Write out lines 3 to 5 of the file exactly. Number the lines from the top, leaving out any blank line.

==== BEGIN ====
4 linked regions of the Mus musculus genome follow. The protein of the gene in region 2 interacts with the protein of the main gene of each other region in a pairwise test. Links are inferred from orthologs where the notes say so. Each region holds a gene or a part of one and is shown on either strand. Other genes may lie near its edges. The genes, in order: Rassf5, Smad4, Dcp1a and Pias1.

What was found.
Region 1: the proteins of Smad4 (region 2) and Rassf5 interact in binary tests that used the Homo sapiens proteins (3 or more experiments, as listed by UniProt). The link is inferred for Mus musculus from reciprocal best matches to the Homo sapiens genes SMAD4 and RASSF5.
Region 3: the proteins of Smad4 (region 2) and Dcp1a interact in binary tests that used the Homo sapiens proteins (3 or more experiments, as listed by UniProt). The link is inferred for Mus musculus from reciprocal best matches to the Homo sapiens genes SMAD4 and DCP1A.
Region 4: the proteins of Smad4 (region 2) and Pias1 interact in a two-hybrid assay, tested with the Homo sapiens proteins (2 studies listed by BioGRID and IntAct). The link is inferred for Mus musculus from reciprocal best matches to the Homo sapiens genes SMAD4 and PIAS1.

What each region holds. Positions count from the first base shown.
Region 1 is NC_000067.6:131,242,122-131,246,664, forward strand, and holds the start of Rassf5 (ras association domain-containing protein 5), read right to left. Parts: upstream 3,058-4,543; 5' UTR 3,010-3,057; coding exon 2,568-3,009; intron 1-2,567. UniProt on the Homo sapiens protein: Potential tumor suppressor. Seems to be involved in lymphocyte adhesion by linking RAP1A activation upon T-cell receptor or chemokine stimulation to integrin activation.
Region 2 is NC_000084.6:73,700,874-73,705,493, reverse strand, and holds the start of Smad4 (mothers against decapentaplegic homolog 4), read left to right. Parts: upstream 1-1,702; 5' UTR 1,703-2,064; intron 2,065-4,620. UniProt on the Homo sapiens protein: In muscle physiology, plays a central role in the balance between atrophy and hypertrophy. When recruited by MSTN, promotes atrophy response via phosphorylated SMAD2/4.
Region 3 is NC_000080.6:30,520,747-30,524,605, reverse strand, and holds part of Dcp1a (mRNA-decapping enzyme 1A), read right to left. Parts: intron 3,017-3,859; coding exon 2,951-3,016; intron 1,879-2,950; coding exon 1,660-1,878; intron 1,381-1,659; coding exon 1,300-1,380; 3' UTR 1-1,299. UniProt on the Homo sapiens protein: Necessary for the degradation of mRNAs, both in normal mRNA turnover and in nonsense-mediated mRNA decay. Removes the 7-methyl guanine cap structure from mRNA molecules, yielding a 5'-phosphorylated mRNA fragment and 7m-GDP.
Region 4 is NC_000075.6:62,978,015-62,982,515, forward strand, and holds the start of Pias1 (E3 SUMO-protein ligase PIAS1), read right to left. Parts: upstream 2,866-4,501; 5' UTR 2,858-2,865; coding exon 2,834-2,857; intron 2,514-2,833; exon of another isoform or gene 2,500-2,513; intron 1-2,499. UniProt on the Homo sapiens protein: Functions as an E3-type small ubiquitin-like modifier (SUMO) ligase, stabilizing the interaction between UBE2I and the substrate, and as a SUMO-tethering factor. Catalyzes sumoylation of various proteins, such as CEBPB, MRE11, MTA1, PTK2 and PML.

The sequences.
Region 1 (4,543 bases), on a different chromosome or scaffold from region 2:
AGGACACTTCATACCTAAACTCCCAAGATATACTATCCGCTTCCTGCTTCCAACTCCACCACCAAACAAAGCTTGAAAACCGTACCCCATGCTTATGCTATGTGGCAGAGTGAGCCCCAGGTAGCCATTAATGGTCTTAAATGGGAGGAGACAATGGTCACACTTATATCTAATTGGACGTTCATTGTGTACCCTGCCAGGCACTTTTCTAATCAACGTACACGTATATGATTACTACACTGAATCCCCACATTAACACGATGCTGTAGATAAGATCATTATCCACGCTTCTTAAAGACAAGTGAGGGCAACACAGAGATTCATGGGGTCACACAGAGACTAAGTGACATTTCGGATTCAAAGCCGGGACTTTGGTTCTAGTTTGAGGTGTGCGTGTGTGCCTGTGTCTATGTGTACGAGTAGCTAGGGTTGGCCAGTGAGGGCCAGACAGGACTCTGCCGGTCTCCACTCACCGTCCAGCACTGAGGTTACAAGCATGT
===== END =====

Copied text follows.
Region 1: the proteins of Smad4 (region 2) and Rassf5 interact in binary tests that used the Homo sapiens proteins (3 or more experiments, as listed by UniProt). The link is inferred for Mus musculus from reciprocal best matches to the Homo sapiens genes SMAD4 and RASSF5.
Region 3: the proteins of Smad4 (region 2) and Dcp1a interact in binary tests that used the Homo sapiens proteins (3 or more experiments, as listed by UniProt). The link is inferred for Mus musculus from reciprocal best matches to the Homo sapiens genes SMAD4 and DCP1A.
Region 4: the proteins of Smad4 (region 2) and Pias1 interact in a two-hybrid assay, tested with the Homo sapiens proteins (2 studies listed by BioGRID and IntAct). The link is inferred for Mus musculus from reciprocal best matches to the Homo sapiens genes SMAD4 and PIAS1.